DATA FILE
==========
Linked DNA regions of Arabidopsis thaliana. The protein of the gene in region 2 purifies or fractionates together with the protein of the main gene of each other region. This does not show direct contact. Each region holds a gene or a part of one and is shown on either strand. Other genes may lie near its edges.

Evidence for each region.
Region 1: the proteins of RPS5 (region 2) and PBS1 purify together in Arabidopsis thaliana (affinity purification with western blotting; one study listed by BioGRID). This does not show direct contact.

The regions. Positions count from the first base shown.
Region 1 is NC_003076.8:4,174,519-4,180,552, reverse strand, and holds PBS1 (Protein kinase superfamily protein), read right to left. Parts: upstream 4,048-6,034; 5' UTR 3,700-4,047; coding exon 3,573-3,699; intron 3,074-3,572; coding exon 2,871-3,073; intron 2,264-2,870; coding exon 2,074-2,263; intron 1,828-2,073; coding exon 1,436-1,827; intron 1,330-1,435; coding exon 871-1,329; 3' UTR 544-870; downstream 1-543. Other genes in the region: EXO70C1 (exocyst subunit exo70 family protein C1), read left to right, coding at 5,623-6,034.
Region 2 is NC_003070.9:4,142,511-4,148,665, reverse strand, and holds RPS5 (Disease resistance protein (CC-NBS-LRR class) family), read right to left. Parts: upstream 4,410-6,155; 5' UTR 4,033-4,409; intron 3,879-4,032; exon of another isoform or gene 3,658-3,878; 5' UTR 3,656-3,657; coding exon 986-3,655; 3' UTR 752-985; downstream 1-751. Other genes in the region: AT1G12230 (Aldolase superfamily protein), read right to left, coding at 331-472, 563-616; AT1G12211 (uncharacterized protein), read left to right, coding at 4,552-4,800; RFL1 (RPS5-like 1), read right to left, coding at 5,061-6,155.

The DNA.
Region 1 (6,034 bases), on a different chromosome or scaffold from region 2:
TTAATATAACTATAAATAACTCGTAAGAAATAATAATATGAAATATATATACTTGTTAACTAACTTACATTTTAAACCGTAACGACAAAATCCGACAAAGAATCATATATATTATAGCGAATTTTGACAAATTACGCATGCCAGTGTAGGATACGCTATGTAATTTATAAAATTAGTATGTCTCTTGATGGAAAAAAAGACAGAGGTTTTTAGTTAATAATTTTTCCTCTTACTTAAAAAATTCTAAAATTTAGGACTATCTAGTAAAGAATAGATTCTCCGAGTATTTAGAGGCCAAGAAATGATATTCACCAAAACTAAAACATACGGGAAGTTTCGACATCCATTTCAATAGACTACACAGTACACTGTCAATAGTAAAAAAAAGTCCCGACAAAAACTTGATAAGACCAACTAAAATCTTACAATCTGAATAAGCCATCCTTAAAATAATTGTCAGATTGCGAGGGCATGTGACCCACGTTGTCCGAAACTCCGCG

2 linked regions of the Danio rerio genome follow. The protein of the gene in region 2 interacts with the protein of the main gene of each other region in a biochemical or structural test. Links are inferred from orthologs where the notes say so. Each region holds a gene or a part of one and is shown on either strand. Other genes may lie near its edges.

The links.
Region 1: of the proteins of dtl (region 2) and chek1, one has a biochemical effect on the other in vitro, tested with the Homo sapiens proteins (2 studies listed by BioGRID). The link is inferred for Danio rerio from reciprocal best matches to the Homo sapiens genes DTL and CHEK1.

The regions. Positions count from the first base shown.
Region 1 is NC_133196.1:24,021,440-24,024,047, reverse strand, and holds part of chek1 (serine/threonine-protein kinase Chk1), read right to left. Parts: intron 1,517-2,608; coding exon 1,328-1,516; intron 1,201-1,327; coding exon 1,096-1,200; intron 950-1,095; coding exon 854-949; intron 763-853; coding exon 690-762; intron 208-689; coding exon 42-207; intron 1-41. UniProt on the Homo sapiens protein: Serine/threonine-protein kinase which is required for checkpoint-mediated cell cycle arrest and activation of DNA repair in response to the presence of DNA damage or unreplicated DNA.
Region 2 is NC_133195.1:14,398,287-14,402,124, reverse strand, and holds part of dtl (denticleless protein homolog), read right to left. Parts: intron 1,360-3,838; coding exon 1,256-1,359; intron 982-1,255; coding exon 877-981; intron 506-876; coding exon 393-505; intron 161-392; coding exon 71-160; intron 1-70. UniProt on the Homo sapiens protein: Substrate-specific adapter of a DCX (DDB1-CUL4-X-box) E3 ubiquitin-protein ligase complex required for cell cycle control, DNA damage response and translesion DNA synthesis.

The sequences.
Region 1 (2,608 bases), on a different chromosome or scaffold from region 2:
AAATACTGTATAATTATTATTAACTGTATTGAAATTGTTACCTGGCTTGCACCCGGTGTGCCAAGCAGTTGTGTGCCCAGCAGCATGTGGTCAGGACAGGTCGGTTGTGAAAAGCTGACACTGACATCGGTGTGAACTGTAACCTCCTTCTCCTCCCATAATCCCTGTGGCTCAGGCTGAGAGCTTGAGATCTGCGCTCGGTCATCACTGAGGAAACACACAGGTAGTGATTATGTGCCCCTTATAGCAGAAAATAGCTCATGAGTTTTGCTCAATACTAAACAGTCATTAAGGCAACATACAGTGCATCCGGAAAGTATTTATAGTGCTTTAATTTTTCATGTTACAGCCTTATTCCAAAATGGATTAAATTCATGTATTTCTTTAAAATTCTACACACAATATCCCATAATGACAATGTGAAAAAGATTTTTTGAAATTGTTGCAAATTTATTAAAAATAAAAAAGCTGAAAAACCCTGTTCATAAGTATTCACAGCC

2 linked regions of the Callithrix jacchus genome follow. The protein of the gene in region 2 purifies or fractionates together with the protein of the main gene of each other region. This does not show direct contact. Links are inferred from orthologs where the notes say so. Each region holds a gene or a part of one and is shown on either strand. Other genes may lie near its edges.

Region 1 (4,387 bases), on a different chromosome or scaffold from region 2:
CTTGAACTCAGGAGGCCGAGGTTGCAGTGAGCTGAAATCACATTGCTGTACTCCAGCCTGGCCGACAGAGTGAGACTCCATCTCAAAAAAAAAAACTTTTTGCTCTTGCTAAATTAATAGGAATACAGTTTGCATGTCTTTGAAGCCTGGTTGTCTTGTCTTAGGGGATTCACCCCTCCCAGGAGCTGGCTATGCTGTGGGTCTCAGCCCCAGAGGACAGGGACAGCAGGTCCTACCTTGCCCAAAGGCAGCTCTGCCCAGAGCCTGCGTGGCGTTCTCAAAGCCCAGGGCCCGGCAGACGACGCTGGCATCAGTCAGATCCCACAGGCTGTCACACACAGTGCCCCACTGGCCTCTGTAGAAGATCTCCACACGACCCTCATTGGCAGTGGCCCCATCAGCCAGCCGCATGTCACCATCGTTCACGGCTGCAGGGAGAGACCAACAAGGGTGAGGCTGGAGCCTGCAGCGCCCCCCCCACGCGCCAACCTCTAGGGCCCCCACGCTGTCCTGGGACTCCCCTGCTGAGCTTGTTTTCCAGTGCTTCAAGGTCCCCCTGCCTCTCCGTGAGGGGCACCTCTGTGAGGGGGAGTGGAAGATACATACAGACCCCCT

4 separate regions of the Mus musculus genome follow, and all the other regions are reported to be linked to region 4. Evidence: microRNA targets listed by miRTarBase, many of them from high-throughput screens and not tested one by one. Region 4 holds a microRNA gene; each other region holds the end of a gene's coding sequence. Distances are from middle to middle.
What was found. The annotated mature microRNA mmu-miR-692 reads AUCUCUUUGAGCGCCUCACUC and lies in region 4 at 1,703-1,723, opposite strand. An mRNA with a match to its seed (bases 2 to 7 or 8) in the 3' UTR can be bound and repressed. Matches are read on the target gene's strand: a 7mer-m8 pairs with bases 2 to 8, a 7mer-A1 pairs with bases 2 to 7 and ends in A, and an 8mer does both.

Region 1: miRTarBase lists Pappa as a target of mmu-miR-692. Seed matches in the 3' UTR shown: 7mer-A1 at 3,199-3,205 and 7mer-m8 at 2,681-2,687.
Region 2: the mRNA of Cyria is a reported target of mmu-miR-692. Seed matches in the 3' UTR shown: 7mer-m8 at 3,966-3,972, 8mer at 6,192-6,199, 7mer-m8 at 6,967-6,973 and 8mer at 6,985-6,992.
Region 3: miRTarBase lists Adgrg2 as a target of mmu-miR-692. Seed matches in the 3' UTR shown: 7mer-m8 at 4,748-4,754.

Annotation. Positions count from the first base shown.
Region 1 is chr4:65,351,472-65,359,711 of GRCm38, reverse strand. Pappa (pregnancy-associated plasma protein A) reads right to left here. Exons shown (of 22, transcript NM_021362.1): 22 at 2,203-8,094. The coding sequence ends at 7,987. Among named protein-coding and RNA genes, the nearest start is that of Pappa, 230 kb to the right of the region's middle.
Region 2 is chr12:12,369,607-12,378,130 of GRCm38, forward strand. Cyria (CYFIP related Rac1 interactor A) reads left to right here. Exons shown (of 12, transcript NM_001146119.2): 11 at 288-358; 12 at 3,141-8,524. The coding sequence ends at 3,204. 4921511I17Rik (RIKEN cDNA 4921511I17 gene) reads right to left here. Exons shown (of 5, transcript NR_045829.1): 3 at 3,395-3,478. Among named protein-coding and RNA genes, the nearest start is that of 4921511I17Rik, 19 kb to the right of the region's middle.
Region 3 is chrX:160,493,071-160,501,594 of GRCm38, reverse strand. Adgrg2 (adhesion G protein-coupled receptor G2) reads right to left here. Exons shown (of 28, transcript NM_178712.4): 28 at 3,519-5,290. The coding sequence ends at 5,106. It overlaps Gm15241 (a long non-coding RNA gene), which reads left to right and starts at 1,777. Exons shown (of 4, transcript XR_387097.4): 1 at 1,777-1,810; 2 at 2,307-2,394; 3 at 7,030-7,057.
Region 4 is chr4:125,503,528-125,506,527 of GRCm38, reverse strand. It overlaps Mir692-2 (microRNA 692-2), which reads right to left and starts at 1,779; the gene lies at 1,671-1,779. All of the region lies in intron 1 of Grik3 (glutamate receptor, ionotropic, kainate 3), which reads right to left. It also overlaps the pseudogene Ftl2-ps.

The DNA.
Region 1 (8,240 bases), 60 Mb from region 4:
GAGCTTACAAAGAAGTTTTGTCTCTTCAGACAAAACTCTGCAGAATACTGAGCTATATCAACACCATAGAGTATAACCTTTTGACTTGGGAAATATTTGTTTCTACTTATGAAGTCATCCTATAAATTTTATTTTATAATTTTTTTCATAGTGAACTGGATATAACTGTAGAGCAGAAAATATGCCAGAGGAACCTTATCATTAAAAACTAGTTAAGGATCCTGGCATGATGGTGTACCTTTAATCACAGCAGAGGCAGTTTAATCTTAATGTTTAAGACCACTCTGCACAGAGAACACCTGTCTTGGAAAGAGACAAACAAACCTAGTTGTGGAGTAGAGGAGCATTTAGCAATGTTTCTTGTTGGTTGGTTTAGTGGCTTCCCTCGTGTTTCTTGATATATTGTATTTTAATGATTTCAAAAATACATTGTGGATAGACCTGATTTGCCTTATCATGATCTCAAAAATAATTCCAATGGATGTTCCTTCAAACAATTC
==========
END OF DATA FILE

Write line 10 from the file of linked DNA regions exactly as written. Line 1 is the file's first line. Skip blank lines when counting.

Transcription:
2 linked regions of the Danio rerio genome follow. The protein of the gene in region 2 interacts with the protein of the main gene of each other region in a biochemical or structural test. Links are inferred from orthologs where the notes say so. Each region holds a gene or a part of one and is shown on either strand. Other genes may lie near its edges.